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Computers in schools are putting elementary schoolchildren at risk for posture problems, says Cornell study

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ITHACA, N.Y. -- Children in elementary schools may be placed at risk by computer workstations that have been designed with little or no regard for musculoskeletal development, according to a Cornell University study.

The ergonomic and environmental psychology researchers found that almost 40 percent of the third-to-fifth graders studied used computer workstations that put them at postural risk; the other 60 percent scored in a range indicating "some concern." None of the 95 students studied scored within acceptable levels for their postural comfort, says Shawn Oates who conducted the study for her 1995 master's degree at Cornell. The study was recently published in the Computers in Schools (1998, vol.14, issues 3/4, pages 55-63).

In the study, all the keyboard heights were higher than recommended levels, none of the keyboards included wrist or palm rests and the monitors were generally too high.

"In fact, more than half the monitors were higher than adult recommended levels," says Oates, now a standards integration engineer at Ford Motor Co. Oates observed and assessed students at workstations using a standard observational measurement tool that provides quantitative data.

The research was conducted under the supervision of Cornell professors Gary Evans, an environmental psychologist, and Alan Hedge, an ergonomics expert.

"The study revealed a striking misfit between the workstation facilities and the ergonomic requirements for these children," says Oates. She who found no differences in how the children rated in three diverse public school settings: urban, suburban and rural, in upstate New York and southeastern Michigan.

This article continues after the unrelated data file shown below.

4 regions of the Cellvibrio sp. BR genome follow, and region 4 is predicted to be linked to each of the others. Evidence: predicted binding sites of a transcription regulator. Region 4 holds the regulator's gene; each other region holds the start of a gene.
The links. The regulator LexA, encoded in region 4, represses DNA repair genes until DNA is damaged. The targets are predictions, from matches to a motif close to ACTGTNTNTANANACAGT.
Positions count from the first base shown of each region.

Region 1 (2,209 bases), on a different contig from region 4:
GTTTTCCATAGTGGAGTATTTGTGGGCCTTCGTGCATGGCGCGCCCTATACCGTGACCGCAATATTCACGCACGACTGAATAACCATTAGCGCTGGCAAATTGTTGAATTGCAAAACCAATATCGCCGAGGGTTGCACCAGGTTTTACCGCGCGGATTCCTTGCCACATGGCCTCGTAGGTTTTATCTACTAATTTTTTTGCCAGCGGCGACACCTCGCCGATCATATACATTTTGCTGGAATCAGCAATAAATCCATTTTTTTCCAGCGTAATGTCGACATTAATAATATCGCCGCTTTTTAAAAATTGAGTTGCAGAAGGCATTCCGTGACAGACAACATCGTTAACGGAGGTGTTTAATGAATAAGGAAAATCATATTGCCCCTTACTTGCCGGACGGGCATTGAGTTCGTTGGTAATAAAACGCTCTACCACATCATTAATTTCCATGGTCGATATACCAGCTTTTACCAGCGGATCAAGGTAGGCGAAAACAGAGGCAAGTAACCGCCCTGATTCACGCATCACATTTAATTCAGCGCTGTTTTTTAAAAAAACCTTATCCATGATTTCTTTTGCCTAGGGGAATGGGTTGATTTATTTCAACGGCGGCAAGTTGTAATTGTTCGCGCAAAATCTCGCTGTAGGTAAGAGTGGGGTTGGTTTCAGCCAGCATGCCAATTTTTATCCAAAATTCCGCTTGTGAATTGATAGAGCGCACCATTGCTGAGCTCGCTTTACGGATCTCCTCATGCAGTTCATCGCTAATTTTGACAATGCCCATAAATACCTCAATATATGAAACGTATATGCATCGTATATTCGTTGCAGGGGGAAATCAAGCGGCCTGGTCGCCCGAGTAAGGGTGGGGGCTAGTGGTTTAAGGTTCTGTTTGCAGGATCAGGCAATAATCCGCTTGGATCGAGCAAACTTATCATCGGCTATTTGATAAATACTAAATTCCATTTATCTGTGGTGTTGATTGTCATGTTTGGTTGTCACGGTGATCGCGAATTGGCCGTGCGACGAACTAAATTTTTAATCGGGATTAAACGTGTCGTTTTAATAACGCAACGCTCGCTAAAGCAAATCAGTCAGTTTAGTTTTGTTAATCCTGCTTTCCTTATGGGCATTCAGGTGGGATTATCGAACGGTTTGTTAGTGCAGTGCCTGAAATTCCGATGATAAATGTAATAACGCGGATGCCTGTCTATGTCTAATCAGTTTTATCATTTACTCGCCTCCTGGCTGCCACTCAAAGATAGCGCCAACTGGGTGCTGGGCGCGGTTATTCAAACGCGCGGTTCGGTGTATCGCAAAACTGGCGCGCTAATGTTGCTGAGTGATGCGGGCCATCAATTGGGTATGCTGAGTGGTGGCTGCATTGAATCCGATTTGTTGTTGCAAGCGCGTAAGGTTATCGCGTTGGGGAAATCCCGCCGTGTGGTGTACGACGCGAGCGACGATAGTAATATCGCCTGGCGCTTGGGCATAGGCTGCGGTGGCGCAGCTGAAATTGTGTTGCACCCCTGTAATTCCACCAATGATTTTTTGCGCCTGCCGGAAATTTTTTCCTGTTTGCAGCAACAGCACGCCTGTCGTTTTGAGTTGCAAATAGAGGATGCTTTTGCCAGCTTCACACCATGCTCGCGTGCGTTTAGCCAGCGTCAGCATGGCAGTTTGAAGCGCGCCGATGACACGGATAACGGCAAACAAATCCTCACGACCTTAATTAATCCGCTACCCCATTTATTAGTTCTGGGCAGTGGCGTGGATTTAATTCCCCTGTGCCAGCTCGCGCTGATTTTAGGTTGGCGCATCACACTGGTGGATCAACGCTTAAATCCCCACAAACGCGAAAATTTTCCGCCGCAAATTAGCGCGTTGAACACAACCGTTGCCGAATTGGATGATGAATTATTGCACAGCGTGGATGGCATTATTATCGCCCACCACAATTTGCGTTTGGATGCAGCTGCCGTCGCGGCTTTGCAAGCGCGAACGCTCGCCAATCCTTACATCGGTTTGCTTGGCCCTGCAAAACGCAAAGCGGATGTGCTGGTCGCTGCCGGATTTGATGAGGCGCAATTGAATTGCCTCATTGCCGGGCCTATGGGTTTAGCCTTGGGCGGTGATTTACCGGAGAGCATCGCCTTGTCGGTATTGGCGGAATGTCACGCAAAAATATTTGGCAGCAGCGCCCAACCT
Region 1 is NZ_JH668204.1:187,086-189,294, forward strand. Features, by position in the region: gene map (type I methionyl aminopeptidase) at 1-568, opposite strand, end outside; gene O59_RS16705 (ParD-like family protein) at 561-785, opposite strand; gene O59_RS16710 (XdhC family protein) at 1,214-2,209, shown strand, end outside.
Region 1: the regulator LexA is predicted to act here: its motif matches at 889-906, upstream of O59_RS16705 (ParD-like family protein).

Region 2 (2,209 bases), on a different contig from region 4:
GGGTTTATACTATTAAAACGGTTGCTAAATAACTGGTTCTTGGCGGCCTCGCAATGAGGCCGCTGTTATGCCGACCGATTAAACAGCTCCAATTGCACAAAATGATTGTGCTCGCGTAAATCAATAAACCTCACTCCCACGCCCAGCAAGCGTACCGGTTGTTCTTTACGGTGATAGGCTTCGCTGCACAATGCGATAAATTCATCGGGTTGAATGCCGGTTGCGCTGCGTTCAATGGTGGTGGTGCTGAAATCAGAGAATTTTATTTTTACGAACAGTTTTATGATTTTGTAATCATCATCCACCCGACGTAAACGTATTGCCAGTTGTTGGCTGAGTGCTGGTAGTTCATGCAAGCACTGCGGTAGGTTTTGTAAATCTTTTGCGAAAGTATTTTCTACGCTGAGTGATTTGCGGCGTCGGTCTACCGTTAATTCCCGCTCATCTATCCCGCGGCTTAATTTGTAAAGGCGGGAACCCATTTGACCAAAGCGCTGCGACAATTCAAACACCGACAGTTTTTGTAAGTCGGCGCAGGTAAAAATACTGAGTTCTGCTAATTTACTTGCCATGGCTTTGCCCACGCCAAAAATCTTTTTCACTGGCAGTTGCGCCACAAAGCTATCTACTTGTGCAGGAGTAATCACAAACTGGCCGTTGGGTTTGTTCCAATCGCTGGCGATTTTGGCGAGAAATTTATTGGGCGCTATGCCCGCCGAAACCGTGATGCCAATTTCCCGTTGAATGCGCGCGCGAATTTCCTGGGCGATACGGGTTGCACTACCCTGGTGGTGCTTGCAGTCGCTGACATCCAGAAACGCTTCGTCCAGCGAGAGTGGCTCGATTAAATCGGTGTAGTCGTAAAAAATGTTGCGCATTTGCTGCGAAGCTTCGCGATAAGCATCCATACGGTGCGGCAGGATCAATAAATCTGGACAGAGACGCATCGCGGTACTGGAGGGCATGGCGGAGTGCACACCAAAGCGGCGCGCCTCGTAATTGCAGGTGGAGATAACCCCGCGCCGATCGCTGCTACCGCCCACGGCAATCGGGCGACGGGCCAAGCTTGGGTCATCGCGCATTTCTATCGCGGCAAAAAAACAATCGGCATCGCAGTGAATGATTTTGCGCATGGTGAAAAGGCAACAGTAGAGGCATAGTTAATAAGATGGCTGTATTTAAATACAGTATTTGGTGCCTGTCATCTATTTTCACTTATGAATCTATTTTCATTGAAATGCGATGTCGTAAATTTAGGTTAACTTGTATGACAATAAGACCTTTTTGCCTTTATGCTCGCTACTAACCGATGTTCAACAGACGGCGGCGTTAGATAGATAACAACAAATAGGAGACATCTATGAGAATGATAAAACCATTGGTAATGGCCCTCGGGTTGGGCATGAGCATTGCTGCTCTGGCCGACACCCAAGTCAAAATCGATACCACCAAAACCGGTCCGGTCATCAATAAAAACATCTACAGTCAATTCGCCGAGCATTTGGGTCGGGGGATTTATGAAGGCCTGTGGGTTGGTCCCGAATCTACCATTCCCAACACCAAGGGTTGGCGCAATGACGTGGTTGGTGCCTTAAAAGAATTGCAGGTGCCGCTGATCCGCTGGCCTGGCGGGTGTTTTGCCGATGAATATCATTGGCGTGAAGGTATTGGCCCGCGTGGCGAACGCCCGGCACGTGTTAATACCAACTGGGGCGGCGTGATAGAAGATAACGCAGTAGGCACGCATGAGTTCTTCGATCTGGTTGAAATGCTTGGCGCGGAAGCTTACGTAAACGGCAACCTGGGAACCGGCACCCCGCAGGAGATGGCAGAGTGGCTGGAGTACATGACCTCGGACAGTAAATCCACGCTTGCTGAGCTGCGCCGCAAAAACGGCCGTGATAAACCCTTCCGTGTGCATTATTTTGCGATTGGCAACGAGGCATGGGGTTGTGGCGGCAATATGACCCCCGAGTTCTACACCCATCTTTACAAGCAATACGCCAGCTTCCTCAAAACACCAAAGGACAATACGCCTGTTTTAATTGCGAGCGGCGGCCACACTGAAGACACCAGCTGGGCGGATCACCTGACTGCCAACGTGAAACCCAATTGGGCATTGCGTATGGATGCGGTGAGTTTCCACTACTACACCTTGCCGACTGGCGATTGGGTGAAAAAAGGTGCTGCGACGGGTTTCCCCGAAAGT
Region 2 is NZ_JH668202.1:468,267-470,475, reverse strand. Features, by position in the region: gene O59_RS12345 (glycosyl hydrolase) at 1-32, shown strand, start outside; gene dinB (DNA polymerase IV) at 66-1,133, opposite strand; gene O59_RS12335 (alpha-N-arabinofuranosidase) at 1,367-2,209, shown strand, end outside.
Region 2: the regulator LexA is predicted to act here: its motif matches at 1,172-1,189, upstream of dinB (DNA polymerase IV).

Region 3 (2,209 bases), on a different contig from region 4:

"The research suggests that ergonomic considerations for computer use among elementary schoolchildren are frequently disregarded; this has implications for health problems down the line," adds Evans, an expert on environmental stress and human environment relations.

The researchers found that computer workstations most affected the posture of third graders. Overall, Oates says, the study's findings raise "concern but not alarm."

However, she adds: "Most children are now working for short periods of time on keyboards that are too high and incorrectly angled, looking sharply up at monitors and with their legs dangling, unsupported on the floor." As children spend more time at such workstations, she says, their risk for injury is likely to increase.

"Although children do not currently spend prolonged periods of time keyboarding, their developing musculoskeletal structures could be especially vulnerable to trauma," Oates says. "At this time, we just don't know."

Studies of adults have found that poor posture at computer workstations is linked to risk of neck, shoulder, back, arm and hand musculoskeletal discomfort. No comparable study has yet been done in school settings, Oates says.

Oates points out that about 70 percent of the nation's 30 million elementary schoolchildren use computers in school, with a 10 percent increase each year.

The study was supported by the Cornell College of Human Ecology.